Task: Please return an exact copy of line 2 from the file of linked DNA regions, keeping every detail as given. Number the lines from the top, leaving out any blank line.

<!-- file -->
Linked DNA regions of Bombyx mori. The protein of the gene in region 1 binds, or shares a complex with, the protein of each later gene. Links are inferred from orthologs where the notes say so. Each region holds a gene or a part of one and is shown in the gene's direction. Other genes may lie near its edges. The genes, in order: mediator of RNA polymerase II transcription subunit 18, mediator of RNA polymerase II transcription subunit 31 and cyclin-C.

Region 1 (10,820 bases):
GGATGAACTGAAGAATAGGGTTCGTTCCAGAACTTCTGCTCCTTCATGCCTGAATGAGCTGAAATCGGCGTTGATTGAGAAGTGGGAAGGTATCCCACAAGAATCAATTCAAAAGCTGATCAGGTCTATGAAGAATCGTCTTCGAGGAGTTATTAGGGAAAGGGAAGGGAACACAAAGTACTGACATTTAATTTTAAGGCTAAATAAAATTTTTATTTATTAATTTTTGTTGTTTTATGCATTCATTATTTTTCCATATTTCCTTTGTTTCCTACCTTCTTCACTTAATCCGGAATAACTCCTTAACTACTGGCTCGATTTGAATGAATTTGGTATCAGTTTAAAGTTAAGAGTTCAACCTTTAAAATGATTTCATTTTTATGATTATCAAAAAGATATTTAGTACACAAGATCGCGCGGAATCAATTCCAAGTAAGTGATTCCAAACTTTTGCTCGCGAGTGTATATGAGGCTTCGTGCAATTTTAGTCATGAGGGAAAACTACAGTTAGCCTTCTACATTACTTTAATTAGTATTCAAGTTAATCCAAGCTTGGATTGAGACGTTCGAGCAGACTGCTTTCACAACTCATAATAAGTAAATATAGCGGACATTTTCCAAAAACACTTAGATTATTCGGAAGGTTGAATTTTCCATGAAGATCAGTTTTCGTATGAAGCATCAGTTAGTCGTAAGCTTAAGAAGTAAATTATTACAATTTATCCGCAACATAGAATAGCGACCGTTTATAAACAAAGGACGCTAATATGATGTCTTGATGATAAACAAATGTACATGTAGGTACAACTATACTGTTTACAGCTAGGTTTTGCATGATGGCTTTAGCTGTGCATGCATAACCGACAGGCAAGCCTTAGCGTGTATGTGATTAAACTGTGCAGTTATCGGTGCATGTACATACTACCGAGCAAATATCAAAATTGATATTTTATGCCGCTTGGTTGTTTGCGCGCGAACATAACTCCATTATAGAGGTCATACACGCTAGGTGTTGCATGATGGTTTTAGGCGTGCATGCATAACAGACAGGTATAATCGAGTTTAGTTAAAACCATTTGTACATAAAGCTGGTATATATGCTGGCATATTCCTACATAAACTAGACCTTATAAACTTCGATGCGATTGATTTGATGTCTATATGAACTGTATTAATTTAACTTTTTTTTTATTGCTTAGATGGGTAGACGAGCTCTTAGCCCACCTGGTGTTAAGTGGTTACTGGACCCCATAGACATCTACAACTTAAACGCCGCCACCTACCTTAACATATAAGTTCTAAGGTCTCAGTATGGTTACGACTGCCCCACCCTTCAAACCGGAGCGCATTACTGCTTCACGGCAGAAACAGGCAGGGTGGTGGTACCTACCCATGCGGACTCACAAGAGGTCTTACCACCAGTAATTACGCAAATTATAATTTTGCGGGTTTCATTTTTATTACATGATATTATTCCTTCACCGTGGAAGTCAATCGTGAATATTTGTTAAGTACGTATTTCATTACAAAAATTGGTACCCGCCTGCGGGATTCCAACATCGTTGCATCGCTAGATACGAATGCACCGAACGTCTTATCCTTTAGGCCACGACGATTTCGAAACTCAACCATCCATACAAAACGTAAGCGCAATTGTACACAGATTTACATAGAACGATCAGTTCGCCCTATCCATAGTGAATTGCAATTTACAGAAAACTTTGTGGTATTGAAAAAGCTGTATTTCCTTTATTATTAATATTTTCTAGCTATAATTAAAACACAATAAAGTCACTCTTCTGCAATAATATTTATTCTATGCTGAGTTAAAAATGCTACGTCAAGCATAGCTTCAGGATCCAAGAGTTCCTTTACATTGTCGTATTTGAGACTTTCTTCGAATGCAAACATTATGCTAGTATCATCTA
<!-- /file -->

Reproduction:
Region 1 (10,820 bases):